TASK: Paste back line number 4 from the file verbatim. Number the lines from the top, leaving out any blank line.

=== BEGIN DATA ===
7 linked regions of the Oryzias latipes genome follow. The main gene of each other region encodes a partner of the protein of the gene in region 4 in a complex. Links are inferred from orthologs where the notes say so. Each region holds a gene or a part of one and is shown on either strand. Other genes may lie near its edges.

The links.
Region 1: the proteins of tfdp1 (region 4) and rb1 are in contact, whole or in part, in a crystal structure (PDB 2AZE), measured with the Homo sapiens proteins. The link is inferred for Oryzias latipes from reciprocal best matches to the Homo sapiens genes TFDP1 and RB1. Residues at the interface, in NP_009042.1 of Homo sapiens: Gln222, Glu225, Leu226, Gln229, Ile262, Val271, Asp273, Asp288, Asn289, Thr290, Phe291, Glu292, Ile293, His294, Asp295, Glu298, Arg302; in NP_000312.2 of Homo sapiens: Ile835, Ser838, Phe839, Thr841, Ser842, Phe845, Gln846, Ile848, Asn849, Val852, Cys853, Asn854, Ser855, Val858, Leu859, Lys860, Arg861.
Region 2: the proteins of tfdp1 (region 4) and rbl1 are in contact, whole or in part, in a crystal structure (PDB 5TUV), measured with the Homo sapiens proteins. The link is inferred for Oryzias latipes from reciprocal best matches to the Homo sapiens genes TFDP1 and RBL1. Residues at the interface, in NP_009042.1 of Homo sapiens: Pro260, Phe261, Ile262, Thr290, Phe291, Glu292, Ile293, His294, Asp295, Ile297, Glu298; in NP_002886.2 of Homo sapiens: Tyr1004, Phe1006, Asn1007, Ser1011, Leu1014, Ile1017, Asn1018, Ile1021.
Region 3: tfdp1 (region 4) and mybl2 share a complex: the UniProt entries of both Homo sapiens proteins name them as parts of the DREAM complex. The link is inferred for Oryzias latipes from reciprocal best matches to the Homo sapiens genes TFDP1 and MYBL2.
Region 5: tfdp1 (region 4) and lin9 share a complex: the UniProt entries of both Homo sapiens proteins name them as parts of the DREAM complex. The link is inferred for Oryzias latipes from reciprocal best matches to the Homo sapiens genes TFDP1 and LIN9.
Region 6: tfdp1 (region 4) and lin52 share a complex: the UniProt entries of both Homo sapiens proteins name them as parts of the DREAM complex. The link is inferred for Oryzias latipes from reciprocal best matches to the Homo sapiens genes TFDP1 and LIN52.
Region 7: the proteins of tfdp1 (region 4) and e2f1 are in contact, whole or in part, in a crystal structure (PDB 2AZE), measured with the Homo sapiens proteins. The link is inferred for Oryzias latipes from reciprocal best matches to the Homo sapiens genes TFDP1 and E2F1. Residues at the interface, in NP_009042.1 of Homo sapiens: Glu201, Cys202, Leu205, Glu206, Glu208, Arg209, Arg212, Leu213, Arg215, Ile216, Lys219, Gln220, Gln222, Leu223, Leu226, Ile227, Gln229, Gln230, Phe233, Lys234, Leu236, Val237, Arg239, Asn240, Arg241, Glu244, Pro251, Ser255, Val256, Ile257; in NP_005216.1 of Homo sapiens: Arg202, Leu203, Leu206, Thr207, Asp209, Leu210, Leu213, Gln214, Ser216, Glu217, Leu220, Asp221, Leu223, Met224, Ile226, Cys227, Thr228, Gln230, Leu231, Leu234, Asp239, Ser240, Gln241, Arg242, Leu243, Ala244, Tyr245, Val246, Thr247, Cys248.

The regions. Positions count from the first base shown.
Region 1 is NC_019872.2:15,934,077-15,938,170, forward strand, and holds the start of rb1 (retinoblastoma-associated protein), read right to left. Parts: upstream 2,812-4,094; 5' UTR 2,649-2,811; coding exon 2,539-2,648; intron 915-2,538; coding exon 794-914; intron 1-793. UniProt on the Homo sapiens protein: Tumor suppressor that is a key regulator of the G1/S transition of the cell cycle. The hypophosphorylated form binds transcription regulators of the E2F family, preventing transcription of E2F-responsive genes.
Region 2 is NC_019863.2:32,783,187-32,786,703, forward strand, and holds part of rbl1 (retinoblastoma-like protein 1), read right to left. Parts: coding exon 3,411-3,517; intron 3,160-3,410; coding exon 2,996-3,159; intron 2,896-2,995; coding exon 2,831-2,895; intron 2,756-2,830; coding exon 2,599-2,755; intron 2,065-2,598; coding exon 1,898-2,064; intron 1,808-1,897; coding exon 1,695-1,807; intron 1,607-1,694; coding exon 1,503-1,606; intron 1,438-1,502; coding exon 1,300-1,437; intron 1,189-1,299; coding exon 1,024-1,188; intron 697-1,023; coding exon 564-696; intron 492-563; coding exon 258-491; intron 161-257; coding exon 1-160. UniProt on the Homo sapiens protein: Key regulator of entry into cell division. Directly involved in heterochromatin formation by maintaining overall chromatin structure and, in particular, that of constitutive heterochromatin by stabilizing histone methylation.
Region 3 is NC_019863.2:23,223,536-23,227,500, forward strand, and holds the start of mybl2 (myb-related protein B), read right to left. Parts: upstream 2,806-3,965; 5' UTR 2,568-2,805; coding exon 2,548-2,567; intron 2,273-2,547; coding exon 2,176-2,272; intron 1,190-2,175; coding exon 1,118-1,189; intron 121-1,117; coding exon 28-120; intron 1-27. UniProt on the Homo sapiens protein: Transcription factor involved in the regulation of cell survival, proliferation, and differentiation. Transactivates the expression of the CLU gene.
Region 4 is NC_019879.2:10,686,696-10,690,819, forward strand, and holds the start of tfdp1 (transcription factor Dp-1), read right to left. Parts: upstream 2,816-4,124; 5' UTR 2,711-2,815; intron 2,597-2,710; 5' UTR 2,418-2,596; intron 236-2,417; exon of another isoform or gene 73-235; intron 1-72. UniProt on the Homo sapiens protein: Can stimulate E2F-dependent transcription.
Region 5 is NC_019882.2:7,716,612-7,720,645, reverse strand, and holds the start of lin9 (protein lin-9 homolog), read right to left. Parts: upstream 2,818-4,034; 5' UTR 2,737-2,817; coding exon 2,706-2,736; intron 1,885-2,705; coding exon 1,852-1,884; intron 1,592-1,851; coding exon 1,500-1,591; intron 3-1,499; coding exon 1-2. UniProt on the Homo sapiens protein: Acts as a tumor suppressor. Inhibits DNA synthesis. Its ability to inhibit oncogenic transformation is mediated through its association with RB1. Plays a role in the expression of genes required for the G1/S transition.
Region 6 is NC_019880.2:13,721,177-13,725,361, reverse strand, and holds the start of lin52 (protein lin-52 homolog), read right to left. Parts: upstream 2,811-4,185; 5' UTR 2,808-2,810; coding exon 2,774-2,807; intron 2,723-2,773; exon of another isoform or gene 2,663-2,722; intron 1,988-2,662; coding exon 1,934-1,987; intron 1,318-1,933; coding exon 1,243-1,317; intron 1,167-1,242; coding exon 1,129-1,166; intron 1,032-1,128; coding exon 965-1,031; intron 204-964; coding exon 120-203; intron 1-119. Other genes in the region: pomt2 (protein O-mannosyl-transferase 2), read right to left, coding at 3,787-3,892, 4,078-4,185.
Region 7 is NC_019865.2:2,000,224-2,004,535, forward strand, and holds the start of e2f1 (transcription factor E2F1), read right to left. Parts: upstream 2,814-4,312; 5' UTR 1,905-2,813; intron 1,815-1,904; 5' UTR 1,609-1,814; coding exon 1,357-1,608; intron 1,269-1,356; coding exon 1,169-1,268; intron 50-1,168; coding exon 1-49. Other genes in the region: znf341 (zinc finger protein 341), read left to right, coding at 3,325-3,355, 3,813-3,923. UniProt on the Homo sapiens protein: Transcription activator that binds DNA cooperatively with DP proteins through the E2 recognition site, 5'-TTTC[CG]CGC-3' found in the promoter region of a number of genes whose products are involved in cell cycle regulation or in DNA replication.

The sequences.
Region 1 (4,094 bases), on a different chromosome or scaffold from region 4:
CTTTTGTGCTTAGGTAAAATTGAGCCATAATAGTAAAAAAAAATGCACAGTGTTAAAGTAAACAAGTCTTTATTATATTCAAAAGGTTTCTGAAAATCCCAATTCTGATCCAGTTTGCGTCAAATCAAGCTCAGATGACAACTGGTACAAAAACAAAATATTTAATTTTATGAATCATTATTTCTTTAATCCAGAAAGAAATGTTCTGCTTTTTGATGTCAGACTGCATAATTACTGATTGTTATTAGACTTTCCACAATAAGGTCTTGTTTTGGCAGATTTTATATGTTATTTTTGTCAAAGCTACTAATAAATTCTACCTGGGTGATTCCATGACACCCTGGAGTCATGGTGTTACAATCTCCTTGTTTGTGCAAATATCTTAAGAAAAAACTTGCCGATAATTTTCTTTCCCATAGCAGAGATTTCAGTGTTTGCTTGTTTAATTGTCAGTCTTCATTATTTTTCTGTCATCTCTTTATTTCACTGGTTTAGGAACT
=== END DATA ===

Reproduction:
Region 2: the proteins of tfdp1 (region 4) and rbl1 are in contact, whole or in part, in a crystal structure (PDB 5TUV), measured with the Homo sapiens proteins. The link is inferred for Oryzias latipes from reciprocal best matches to the Homo sapiens genes TFDP1 and RBL1. Residues at the interface, in NP_009042.1 of Homo sapiens: Pro260, Phe261, Ile262, Thr290, Phe291, Glu292, Ile293, His294, Asp295, Ile297, Glu298; in NP_002886.2 of Homo sapiens: Tyr1004, Phe1006, Asn1007, Ser1011, Leu1014, Ile1017, Asn1018, Ile1021.